The hits just keep on coming for Facebook’s ad ecosystem. The roll-out of CCPA in July caused havoc for advertisers, and Facebook is now proactively warning of a new potential disruption: the roll-out of iPhone’s iOS 14 next month.
To understand this change, there are a few moving parts.
The IDFA & How It’s Been Used
Apple uses the “IDFA” (Identifier for Advertisers) as the tracking mechanism for iPhone users. It logs things like apps opened, what was interacted with – essentially, it’s their cookie.
Advertising platforms rely on that data to discern interests and user actions. This powers how ads are targeted. It’s especially relied on by app and gaming companies, who show ads on their sites via Facebook’s Audience Network.
IDFA Privacy Changes
The IDFS was always a default that existed for iOS users, but Apple announced earlier this year it’s becoming an opt-in mechanism. In other words, users wouldn’t be tracked by default anymore.
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This means it becomes an opt in option for users, who will be asked if they give permission for the data to be shared. If they don’t, that data won’t exist for targeting, making effective ad placement an uphill battle. Less ads placed on the Audience Network means less ad revenue for the publishers who show them.
What This Means for Facebook
One of Facebook’s placement options is the Facebook Audience Network:
This placement relies heavily on ad placements within apps, which app owners use as a monetization strategy. The IDFA data works with Facebook’s SDK token, the tracking mechanism for in-app data and actions.
Facebook is warning these publishers to brace themselves. A loss in targeting capability will have a ripple effect on ad inventory, which means less money for the app publishers monetizing this way. In their tests, they saw revenue plummet 50% for publishers when ad personalization was removed.
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Ultimately, despite our best efforts, Apple’s updates may render Audience Network so ineffective on iOS 14 that it may not make sense to offer it on iOS 14. – Facebook statement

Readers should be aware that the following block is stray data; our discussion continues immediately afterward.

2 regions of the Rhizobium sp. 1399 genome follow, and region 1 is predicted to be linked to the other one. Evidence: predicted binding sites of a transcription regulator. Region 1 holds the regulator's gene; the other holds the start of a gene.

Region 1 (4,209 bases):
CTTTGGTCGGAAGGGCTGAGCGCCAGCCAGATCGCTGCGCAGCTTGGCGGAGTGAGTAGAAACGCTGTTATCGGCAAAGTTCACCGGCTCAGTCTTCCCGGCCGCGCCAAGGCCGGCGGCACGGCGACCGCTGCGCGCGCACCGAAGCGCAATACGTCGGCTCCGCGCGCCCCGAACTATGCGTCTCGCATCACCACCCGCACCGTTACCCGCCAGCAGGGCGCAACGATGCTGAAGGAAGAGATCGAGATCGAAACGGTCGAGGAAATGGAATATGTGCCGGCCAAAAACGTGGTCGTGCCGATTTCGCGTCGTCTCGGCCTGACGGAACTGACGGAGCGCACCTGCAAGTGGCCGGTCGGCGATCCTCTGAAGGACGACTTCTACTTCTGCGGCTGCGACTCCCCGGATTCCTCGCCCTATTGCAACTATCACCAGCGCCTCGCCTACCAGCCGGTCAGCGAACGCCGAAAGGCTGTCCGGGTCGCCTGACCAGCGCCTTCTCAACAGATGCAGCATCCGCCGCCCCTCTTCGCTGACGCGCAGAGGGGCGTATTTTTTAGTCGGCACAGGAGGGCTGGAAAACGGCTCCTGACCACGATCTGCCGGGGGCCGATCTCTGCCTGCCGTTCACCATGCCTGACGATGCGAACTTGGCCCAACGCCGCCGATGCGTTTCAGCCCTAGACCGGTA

Facebook comments they expect their own advertising revenue to be less severely impacted. The majority of Facebook’s inventory comes from Feeds, with Audience Network representing a smaller amount of the revenue pie overall.
What Facebook is Doing
There are several steps Facebook is taking to address this change, mostly involving treating iOS 14 users as a different batch versus older iOS versions.
First, Facebook will not be collecting any of its own app data for users on iOS 14. This will keep them out of hot water by removing any chance for a grey area of data collection. They note this may change as they continue to work with Apple, and the rules become clearer.
Second, Facebook is asking advertisers running app install campaigns to create a new, separate ad account specifically for target iOS 14 users. They can keep their current accounts that target previous iOS versions, along with those targeting Android users.
Third, an updated version of their SDK will be released. While Apple hasn’t confirmed a date for iOS 14, Facebook will be releasing this update prior to the iOS 14 roll-out. They have not confirmed a date yet.
Facebook’s Positioning on Apple
The tone of Facebook’s statements are notable. The change hints that Apple is forging ahead with a decision likely to damage publishers, with little cooperation.
We understand that iOS 14 will hurt many of our developers and publishers at an already difficult time for businesses. We work with more than 19,000 developers and publishers from around the globe¹ and in 2019 we paid out billions of dollars². Many of these are small businesses that depend on ads to support their livelihood. – Facebook statement